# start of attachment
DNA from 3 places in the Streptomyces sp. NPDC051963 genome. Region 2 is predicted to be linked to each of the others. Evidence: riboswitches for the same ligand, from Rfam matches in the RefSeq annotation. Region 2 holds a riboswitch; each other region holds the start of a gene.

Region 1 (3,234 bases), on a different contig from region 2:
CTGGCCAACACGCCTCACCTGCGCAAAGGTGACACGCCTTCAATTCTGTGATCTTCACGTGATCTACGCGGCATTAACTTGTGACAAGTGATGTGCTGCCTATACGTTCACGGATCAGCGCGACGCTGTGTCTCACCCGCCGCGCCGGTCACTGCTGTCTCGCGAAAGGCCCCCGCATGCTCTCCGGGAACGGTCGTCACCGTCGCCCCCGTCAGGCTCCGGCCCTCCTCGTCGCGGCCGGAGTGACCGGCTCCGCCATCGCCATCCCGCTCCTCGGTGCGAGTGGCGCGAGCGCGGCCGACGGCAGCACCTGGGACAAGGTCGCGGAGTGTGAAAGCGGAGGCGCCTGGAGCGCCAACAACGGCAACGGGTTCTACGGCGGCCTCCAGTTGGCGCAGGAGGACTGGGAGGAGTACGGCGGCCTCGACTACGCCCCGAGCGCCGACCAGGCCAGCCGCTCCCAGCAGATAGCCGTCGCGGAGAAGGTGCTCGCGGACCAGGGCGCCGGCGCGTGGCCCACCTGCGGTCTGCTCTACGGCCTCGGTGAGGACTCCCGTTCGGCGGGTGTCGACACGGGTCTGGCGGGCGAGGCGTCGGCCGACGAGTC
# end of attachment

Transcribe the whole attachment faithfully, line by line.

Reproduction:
DNA from 3 places in the Streptomyces sp. NPDC051963 genome. Region 2 is predicted to be linked to each of the others. Evidence: riboswitches for the same ligand, from Rfam matches in the RefSeq annotation. Region 2 holds a riboswitch; each other region holds the start of a gene.

Region 1 (3,234 bases), on a different contig from region 2:
CTGGCCAACACGCCTCACCTGCGCAAAGGTGACACGCCTTCAATTCTGTGATCTTCACGTGATCTACGCGGCATTAACTTGTGACAAGTGATGTGCTGCCTATACGTTCACGGATCAGCGCGACGCTGTGTCTCACCCGCCGCGCCGGTCACTGCTGTCTCGCGAAAGGCCCCCGCATGCTCTCCGGGAACGGTCGTCACCGTCGCCCCCGTCAGGCTCCGGCCCTCCTCGTCGCGGCCGGAGTGACCGGCTCCGCCATCGCCATCCCGCTCCTCGGTGCGAGTGGCGCGAGCGCGGCCGACGGCAGCACCTGGGACAAGGTCGCGGAGTGTGAAAGCGGAGGCGCCTGGAGCGCCAACAACGGCAACGGGTTCTACGGCGGCCTCCAGTTGGCGCAGGAGGACTGGGAGGAGTACGGCGGCCTCGACTACGCCCCGAGCGCCGACCAGGCCAGCCGCTCCCAGCAGATAGCCGTCGCGGAGAAGGTGCTCGCGGACCAGGGCGCCGGCGCGTGGCCCACCTGCGGTCTGCTCTACGGCCTCGGTGAGGACTCCCGTTCGGCGGGTGTCGACACGGGTCTGGCGGGCGAGGCGTCGGCCGACGAGTC